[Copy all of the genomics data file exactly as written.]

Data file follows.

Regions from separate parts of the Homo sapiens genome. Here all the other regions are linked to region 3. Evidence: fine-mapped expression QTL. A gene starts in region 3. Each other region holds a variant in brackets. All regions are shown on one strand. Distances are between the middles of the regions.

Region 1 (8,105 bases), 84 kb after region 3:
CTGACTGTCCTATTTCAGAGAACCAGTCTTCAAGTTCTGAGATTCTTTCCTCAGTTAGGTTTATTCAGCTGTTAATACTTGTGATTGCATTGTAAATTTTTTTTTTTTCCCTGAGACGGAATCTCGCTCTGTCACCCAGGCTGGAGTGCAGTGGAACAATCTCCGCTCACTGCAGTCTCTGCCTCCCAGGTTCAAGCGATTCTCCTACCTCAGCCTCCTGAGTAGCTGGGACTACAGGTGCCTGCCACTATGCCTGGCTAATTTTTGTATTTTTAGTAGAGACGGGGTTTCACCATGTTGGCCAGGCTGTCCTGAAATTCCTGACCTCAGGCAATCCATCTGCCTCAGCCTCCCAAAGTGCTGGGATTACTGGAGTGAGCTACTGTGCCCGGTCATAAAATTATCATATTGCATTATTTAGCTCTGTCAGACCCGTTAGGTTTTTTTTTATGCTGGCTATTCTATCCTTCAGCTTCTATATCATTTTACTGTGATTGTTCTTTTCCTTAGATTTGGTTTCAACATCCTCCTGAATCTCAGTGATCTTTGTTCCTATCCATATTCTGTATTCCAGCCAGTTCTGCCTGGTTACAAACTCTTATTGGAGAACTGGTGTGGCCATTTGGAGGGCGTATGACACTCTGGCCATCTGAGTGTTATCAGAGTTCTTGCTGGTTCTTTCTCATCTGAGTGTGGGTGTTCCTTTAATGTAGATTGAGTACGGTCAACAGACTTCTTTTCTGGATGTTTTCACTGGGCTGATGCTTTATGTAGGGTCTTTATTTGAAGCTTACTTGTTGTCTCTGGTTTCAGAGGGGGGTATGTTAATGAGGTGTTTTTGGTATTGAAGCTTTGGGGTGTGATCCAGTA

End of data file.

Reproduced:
Regions from separate parts of the Homo sapiens genome. Here all the other regions are linked to region 3. Evidence: fine-mapped expression QTL. A gene starts in region 3. Each other region holds a variant in brackets. All regions are shown on one strand. Distances are between the middles of the regions.

Region 1 (8,105 bases), 84 kb after region 3:
CTGACTGTCCTATTTCAGAGAACCAGTCTTCAAGTTCTGAGATTCTTTCCTCAGTTAGGTTTATTCAGCTGTTAATACTTGTGATTGCATTGTAAATTTTTTTTTTTTCCCTGAGACGGAATCTCGCTCTGTCACCCAGGCTGGAGTGCAGTGGAACAATCTCCGCTCACTGCAGTCTCTGCCTCCCAGGTTCAAGCGATTCTCCTACCTCAGCCTCCTGAGTAGCTGGGACTACAGGTGCCTGCCACTATGCCTGGCTAATTTTTGTATTTTTAGTAGAGACGGGGTTTCACCATGTTGGCCAGGCTGTCCTGAAATTCCTGACCTCAGGCAATCCATCTGCCTCAGCCTCCCAAAGTGCTGGGATTACTGGAGTGAGCTACTGTGCCCGGTCATAAAATTATCATATTGCATTATTTAGCTCTGTCAGACCCGTTAGGTTTTTTTTTATGCTGGCTATTCTATCCTTCAGCTTCTATATCATTTTACTGTGATTGTTCTTTTCCTTAGATTTGGTTTCAACATCCTCCTGAATCTCAGTGATCTTTGTTCCTATCCATATTCTGTATTCCAGCCAGTTCTGCCTGGTTACAAACTCTTATTGGAGAACTGGTGTGGCCATTTGGAGGGCGTATGACACTCTGGCCATCTGAGTGTTATCAGAGTTCTTGCTGGTTCTTTCTCATCTGAGTGTGGGTGTTCCTTTAATGTAGATTGAGTACGGTCAACAGACTTCTTTTCTGGATGTTTTCACTGGGCTGATGCTTTATGTAGGGTCTTTATTTGAAGCTTACTTGTTGTCTCTGGTTTCAGAGGGGGGTATGTTAATGAGGTGTTTTTGGTATTGAAGCTTTGGGGTGTGATCCAGTA